How the FBI has been ‘muzzling’ a whistleblower
A former FBI agent who blew the whistle on misconduct and misconduct by a senior agent in the bureau’s human resources division has been told she will not be allowed to leave the agency, according to an internal letter obtained by CBC News.
The letter, sent Thursday by FBI Director Christopher Wray, said a new Human Resources Director, who will take office in February, will be in place by then and will not allow Ms. Rieck to leave.
Ms. Wray also said she will work to “maintain and enhance” the integrity of the bureau and that the FBI will “not hesitate to take appropriate action” if it finds violations.
“We must be mindful of the need to protect the public trust and ensure the integrity and effectiveness of our investigative work,” Mr. Wrays letter said.
In the letter, FBI Director Wray said he expects Ms. Rose to continue “working with the Office of Professional Responsibility (OPR) to ensure that we continue to protect public trust in the FBI.”
In an interview, Ms. Kiefer said she feels betrayed.
“I don’t feel I am a whistleblower, but I do feel betrayed by the fact that I didn’t do anything,” she said.
“It seems to me that I did everything right in my career.
I just got caught up in it, and now I’m a whistleblower and they’re saying I can’t leave.
It’s just frustrating.”
Ms. Sussman, who left the bureau after nearly a decade, said she has been “pushed out of the FBI by the management of the office.”
She said her only choice has been to leave with the help of a lawyer, who declined to comment for this article.
The former agent said she believes her actions helped expose a pattern of unethical behavior by her supervisor and also a pattern by FBI managers to cover up misconduct.
“As I have tried to explain to people that I worked for, I have not been able to get into the FBI, I just did not want to,” she told CBC News in an interview.
“The fact that they have now made me leave doesn’t make me feel good.
It makes me sad.”
Mr. Riedel was fired from the bureau in 2015 after he filed a complaint with the FBI’s Office of Civil Rights alleging that a supervisor had violated his civil rights.
Mr. Trump and Mr. Comey, during their news conference Thursday, praised Ms. OCR’s investigation of the misconduct by Mr. Kefer.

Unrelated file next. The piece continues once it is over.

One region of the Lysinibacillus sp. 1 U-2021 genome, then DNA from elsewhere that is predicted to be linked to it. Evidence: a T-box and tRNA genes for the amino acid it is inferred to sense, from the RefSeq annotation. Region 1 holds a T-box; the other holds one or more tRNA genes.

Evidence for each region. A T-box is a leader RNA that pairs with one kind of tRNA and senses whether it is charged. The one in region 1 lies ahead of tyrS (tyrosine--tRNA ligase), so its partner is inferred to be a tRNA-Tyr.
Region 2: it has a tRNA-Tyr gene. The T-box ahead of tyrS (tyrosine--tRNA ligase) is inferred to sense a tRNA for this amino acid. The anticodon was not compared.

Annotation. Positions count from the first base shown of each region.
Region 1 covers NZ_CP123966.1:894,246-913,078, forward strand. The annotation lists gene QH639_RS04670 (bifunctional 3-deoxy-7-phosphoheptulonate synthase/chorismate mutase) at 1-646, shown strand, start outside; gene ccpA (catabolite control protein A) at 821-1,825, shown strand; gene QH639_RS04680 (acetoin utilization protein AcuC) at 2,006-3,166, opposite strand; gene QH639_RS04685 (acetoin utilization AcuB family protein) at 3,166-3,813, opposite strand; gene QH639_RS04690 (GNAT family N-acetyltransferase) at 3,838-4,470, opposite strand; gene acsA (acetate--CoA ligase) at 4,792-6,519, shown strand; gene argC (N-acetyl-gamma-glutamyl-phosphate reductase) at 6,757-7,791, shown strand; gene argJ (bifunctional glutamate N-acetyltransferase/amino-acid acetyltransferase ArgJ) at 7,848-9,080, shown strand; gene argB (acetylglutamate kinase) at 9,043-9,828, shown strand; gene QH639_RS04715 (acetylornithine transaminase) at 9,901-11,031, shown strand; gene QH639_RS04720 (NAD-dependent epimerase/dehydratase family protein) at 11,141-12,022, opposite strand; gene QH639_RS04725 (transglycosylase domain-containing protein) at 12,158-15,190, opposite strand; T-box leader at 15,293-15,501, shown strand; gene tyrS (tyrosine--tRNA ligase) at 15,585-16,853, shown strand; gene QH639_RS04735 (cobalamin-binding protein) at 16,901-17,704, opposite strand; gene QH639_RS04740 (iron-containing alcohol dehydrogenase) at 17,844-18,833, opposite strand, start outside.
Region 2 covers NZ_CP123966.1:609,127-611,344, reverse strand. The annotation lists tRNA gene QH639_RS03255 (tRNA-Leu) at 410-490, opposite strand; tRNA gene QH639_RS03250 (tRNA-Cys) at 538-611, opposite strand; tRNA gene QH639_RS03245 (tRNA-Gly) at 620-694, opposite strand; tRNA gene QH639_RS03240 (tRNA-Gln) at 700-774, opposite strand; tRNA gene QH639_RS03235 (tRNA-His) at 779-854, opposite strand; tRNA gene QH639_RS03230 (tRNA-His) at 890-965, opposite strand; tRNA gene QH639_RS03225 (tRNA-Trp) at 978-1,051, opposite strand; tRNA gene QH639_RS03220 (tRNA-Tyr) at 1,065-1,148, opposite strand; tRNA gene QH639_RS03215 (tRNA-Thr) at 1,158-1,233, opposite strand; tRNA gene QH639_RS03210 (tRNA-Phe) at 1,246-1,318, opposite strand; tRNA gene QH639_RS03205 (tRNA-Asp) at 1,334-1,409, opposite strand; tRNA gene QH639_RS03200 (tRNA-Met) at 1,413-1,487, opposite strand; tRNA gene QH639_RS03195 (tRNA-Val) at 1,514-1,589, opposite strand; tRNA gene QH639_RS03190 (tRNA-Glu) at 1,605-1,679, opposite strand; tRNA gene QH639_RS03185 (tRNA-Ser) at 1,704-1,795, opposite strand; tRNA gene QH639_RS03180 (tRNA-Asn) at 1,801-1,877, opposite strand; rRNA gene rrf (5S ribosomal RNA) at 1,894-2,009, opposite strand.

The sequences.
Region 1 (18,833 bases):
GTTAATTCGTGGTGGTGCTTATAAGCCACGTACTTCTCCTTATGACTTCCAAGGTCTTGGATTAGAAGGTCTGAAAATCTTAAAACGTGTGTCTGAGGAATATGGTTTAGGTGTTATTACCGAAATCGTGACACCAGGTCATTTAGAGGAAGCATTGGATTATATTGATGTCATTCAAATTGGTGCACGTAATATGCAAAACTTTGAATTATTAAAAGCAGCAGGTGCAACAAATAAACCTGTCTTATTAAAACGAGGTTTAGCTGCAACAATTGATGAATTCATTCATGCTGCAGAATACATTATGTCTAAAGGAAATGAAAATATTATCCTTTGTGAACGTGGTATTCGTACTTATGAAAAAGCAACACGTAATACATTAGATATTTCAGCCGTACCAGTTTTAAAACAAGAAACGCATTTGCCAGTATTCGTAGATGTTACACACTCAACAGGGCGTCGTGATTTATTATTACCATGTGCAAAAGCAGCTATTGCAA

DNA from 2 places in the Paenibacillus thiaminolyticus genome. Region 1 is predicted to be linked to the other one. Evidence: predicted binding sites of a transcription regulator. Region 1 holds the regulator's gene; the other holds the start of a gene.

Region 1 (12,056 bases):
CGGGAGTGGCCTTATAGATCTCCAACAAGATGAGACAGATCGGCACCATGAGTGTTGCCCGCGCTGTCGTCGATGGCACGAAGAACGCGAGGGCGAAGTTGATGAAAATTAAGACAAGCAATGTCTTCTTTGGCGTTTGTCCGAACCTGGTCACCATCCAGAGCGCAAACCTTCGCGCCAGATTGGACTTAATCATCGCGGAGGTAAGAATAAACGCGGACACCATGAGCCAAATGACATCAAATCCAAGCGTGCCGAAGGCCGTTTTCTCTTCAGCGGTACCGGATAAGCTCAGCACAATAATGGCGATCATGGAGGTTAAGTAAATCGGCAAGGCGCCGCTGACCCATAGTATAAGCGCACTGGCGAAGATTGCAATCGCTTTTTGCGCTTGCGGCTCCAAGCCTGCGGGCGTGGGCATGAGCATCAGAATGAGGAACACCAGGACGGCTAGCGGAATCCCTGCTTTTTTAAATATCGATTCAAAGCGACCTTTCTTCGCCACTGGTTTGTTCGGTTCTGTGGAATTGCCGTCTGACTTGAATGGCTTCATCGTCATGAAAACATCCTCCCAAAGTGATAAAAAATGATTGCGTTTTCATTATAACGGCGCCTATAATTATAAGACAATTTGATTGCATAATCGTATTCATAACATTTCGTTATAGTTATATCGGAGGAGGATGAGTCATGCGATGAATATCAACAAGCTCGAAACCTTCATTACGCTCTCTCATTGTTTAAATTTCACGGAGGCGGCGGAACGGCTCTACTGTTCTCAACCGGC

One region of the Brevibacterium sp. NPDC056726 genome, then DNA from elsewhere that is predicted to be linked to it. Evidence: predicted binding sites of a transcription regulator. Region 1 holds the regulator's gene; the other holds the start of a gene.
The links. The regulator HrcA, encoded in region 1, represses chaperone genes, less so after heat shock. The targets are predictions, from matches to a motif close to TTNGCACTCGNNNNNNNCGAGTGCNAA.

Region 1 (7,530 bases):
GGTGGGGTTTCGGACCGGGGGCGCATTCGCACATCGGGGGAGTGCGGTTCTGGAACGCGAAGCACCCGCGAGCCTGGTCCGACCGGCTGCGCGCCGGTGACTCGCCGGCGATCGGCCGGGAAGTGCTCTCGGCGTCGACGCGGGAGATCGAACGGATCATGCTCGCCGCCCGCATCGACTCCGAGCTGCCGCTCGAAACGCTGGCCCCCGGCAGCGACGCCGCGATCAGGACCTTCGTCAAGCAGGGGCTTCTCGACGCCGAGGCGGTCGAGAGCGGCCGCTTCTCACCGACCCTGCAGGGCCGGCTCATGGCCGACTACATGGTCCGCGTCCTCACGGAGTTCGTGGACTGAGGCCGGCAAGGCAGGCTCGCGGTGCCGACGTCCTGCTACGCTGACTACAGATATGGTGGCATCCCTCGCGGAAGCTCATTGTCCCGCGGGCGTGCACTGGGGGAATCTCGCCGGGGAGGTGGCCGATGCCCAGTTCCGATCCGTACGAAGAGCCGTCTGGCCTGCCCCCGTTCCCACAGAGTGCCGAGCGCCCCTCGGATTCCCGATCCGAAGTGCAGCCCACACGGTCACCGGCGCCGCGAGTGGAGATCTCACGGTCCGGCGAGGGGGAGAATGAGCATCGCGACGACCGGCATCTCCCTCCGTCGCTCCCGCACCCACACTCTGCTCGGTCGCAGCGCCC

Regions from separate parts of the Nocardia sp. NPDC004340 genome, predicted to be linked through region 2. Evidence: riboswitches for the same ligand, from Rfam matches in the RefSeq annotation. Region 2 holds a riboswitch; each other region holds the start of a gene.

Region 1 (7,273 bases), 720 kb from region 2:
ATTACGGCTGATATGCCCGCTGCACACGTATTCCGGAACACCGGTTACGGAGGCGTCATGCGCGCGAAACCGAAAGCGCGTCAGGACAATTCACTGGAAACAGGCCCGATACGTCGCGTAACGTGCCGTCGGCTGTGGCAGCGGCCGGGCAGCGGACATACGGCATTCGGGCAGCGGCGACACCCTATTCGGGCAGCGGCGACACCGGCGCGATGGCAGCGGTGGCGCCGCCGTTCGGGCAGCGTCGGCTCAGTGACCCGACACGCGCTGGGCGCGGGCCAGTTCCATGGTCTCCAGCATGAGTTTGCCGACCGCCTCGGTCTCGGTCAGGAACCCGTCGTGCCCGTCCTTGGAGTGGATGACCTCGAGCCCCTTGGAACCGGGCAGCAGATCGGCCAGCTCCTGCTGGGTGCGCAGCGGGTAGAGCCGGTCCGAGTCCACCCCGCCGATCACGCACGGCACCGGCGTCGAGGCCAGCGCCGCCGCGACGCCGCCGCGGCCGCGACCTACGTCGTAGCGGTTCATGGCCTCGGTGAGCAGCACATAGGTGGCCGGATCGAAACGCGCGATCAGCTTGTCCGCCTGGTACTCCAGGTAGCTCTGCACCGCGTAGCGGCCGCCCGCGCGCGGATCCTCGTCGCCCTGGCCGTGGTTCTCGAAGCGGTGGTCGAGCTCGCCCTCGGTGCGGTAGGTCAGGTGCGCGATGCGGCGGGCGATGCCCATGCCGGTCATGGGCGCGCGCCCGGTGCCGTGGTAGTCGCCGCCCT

“He is a very highly regarded, respected, and successful employee of the federal government,” Mr Trump said.
Ms Kiefers complaint was the result of her own investigation.
The bureau’s ethics office investigated Ms. Dickey’s complaint, and after months of discussions, decided to terminate her employment.
It said it had reason to believe Ms. Coughlin’s complaint was “not credible.”
Ms Coughlins complaint, which alleges she was sexually harassed and discriminated against at the FBI office, also was dismissed, but was reopened in December 2016 and was re-opened in March 2017.
“In my opinion, Ms Caughlin’s allegations do not merit a full investigation and the FBI did not comply with the department’s standard operating procedures,” the ethics office wrote in its December decision.
Ms Couglin said she was not a whistleblower but a victim of retaliation and abuse.
She said she left the agency to escape retaliation and said she feared she might be fired again if she tried to complain to the OCR.
“When the FBI is supposed to protect me, the FBI doesn’t protect me,” she explained.
“And that’s a problem for me.”
The FBI declined to discuss Ms. Tyska’s complaint.
The FBI’s Ethics Office did not immediately respond to CBC News’ request for comment.
Ms Rieder, who worked at the bureau for more than four years, said Ms. Comey’s actions were consistent with the bureau.
“If he did it to me, I would do it again,” she added.
“Why was he so upset about my complaint?”
The bureau said in a statement that Mr. Breen had taken “appropriate disciplinary action” against Ms. Bresnan.
The statement also said Ms Bresnsan was not an employee of any bureau agency.
“Ms. Riefer was a whistleblower who exposed misconduct at the agency,” the statement said.
Mr Wray told reporters Thursday that the bureau is taking steps to ensure compliance with federal law.
“This is an unprecedented case of whistleblower retaliation,” Mr Wraies said.